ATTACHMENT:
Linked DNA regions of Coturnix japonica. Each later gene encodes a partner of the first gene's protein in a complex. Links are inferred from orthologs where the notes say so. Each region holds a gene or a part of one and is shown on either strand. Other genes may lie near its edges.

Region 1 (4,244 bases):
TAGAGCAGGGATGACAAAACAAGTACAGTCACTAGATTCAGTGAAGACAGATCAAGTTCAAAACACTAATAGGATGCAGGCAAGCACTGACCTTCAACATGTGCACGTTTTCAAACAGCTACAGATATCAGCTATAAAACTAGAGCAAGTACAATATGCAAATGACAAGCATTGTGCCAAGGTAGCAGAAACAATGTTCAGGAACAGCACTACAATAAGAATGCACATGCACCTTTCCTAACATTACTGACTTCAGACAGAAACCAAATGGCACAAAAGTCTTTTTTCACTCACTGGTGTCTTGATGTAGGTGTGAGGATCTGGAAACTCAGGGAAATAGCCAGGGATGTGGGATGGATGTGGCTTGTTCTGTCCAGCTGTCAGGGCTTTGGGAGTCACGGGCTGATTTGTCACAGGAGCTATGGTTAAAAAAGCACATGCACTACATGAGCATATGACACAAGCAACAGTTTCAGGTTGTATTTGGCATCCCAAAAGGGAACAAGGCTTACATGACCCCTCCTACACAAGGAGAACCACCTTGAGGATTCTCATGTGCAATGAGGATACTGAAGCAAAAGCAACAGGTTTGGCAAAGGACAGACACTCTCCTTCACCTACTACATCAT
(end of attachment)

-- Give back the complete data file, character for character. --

Linked DNA regions of Coturnix japonica. Each later gene encodes a partner of the first gene's protein in a complex. Links are inferred from orthologs where the notes say so. Each region holds a gene or a part of one and is shown on either strand. Other genes may lie near its edges.

Region 1 (4,244 bases):
TAGAGCAGGGATGACAAAACAAGTACAGTCACTAGATTCAGTGAAGACAGATCAAGTTCAAAACACTAATAGGATGCAGGCAAGCACTGACCTTCAACATGTGCACGTTTTCAAACAGCTACAGATATCAGCTATAAAACTAGAGCAAGTACAATATGCAAATGACAAGCATTGTGCCAAGGTAGCAGAAACAATGTTCAGGAACAGCACTACAATAAGAATGCACATGCACCTTTCCTAACATTACTGACTTCAGACAGAAACCAAATGGCACAAAAGTCTTTTTTCACTCACTGGTGTCTTGATGTAGGTGTGAGGATCTGGAAACTCAGGGAAATAGCCAGGGATGTGGGATGGATGTGGCTTGTTCTGTCCAGCTGTCAGGGCTTTGGGAGTCACGGGCTGATTTGTCACAGGAGCTATGGTTAAAAAAGCACATGCACTACATGAGCATATGACACAAGCAACAGTTTCAGGTTGTATTTGGCATCCCAAAAGGGAACAAGGCTTACATGACCCCTCCTACACAAGGAGAACCACCTTGAGGATTCTCATGTGCAATGAGGATACTGAAGCAAAAGCAACAGGTTTGGCAAAGGACAGACACTCTCCTTCACCTACTACATCAT